Bindless Statements or How to Pinpoint the Reason of ORA-04031


SQL statements not using bind variables are just messing up your library cache and easily can cause ORA-04031 (unable to allocate %s bytes of shared memory) for other users. All attempts to increase shared pool or issue 'alter system flush shared_pool' do not eliminate the nature of the problem and can help only for a short while.

To bust the problem with ORA-04031 it is necessary to find the actual reason. Very often it happens to be SQL statements that do not use bind variables.

The "Note:146599.1" (Diagnosing and Resolving Error ORA-04031) gives an example of SQL query which is able to show some parts of those SQL statements:

SELECT substr(sql_text,1,40) "SQL",
count(*) ,
sum(executions) "TotExecs"
FROM v$sqlarea
WHERE executions < 5
GROUP BY substr(sql_text,1,40)
HAVING count(*) > 80

But we do not consider this query as an appropriate solution, and that is why:

After tracing the query and parsing trace file with OraSRP, you can see the following picture:

Response Time Components Summary

Response Time Component Duration # Calls - Duration per Call -
Avg Min Max
direct path write 6.15s 41.1% 963 0.006386s 0.00s 0.17s
CPU service 5.74s 38.3% 7 0.820000s 0.00s 5.72s
direct path read 4.15s 27.7% 1,007 0.004121s 0.00s 0.32s
latch free 0.06s 0.4% 73 0.000822s 0.00s 0.01s
SQL*Net message from client 0.02s 0.1% 4 0.005000s 0.00s 0.01s
file open 0.00s 0.0% 1 0.000000s 0.00s 0.00s
SQL*Net message to client 0.00s 0.0% 4 0.000000s 0.00s 0.00s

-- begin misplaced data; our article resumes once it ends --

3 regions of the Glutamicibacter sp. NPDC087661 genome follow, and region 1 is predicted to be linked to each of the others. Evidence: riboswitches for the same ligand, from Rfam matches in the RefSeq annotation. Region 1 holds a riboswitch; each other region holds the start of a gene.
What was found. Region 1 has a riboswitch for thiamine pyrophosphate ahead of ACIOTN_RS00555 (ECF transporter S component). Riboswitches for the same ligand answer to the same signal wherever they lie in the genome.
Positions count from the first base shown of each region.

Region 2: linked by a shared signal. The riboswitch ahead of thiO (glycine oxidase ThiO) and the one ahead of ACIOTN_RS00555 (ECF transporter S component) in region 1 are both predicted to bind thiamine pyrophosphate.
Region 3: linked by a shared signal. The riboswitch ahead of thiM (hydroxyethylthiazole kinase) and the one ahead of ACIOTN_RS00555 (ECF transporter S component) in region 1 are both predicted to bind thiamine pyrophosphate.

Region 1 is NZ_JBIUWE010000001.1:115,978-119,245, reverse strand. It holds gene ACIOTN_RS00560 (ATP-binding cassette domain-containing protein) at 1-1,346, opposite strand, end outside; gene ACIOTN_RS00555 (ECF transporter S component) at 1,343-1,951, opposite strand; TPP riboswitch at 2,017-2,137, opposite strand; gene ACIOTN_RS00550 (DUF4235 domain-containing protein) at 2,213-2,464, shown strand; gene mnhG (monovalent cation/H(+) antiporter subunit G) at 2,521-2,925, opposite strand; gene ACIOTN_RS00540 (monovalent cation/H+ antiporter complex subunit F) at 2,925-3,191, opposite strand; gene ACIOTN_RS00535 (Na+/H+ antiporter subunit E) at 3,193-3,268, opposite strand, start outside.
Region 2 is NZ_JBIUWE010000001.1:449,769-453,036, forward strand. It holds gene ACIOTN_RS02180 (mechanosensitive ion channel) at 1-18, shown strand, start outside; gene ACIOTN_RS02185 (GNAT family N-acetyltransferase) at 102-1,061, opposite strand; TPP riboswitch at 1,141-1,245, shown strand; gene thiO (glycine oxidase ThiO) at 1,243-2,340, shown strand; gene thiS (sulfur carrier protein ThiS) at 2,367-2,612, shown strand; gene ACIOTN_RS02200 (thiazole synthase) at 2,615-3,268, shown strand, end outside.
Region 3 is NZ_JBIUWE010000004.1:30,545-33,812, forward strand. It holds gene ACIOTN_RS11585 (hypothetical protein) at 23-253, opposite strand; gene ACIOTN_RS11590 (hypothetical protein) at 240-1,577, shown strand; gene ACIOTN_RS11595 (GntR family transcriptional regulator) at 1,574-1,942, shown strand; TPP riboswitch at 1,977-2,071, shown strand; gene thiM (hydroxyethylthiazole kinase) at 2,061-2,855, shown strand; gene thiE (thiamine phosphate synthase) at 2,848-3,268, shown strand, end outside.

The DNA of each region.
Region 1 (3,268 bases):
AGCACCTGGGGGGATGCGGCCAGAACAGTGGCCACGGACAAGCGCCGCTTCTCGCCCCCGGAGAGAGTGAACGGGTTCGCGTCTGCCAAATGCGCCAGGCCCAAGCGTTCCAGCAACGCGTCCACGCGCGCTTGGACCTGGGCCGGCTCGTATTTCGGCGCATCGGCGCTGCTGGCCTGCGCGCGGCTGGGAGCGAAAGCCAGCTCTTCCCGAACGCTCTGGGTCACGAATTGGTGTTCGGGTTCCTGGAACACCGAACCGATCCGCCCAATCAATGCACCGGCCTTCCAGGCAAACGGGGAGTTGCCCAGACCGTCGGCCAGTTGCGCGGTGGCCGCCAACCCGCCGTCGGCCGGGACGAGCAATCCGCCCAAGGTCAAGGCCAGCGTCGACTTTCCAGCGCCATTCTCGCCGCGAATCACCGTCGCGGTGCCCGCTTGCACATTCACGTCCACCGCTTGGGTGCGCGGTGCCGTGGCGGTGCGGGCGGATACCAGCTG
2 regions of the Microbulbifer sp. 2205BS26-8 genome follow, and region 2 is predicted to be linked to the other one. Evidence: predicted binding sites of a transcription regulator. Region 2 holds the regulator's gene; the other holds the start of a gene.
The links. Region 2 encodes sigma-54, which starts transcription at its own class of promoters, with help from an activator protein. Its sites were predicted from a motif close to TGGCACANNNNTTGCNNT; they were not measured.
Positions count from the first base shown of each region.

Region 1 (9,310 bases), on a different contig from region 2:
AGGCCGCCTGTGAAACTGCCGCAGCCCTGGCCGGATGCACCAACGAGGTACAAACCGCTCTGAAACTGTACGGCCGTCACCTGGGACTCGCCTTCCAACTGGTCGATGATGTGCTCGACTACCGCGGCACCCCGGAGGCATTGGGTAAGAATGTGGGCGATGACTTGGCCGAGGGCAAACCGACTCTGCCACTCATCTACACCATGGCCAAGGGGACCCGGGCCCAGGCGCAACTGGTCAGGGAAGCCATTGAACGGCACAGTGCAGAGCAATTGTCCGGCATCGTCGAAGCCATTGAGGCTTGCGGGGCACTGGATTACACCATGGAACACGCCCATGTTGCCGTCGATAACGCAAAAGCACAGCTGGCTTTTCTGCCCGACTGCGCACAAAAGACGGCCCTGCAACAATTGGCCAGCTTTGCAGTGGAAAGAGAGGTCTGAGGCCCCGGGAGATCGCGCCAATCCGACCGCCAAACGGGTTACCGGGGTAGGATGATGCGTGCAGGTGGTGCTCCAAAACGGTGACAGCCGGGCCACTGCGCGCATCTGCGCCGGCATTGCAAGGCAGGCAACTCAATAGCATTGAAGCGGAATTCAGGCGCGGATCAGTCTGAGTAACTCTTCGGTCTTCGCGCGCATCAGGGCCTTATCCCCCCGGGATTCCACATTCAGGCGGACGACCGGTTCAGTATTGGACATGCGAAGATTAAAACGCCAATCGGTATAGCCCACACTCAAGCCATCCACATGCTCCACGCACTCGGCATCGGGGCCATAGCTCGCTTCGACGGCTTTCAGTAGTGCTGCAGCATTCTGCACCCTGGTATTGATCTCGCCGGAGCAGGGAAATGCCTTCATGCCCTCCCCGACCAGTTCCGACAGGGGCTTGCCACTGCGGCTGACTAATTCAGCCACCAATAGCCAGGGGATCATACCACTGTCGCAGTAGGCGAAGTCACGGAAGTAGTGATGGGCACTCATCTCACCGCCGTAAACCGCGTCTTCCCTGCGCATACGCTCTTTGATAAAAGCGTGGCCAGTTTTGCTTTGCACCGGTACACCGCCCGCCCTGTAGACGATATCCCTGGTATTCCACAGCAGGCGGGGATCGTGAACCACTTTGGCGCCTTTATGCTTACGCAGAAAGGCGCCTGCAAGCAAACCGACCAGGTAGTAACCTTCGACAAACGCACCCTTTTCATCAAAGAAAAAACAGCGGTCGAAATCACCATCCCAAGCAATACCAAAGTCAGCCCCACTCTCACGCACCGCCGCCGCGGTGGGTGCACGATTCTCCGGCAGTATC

unaccounted-for -1.15s -7.7%        
Total 14.97s 100.0% 2059 0.007271s 0.00s 5.72s

Look carefully at 'direct path read/write' waits. Two thirds of our time we are just sorting. Why ? Because v$sqlarea is built up on x$kglcursor with grouping by several columns and that gives us these 'direct path read/write' waits.

Anyway, the best that query can show is only some shreds of real statements.


Another way (which you can try in real life) was proposed by Tom Kyte back in 2000. Answering question about "Library cache latch contention", Tom proposed the following PL/SQL code which detects statements with no bind variables:

create table t1 as select sql_text from v$sqlarea;

alter table t1 add sql_text_wo_constants varchar2(1000);

create or replace function 
remove_constants( p_query in varchar2 ) return varchar2
    l_query long;
    l_char  varchar2(1);
    l_in_quotes boolean default FALSE;
    for i in 1 .. length( p_query )
        l_char := substr(p_query,i,1);
        if ( l_char = '''' and l_in_quotes )
            l_in_quotes := FALSE;
        elsif ( l_char = '''' and NOT l_in_quotes )
            l_in_quotes := TRUE;
            l_query := l_query || '''#';
        end if;
        if ( NOT l_in_quotes ) then
            l_query := l_query || l_char;
        end if;
    end loop;
    l_query := translate( l_query, '0123456789', '@@@@@@@@@@' );
    for i in 0 .. 8 loop
        l_query := replace( l_query, lpad('@',10-i,'@'), '@' );
        l_query := replace( l_query, lpad(' ',10-i,' '), ' ' );
    end loop;
    return upper(l_query);
update t1 set sql_text_wo_constants = remove_constants(sql_text);

select sql_text_wo_constants, count(*)
  from t1
 group by sql_text_wo_constants
having count(*) > 100
 order by 2

Quite rough solution, but anyway, it can be accepted as a working one. It's funny to observe how this algorithm is cutting out numeric and text constants. But it is a bit pity to see the same 'v$sqlarea' being used in here, impacting performance of Oracle Server. However, if we are limited to use only SQL and PL/SQL it is probably the best way.

At this point there could come up an idea to not restrict ourselves with SQL. And finally, we created simple script which gives almost the same as Tom Kyte's does, but puts less impact on Oracle Server and is reasonable faster.

In fact, this script could be written in Perl and even in ksh probably, but we have chosen Python, because it is just more fun for us.

Here what is happening in the script:


Should you have any questions or notes regarding script, you can write them to me at any time.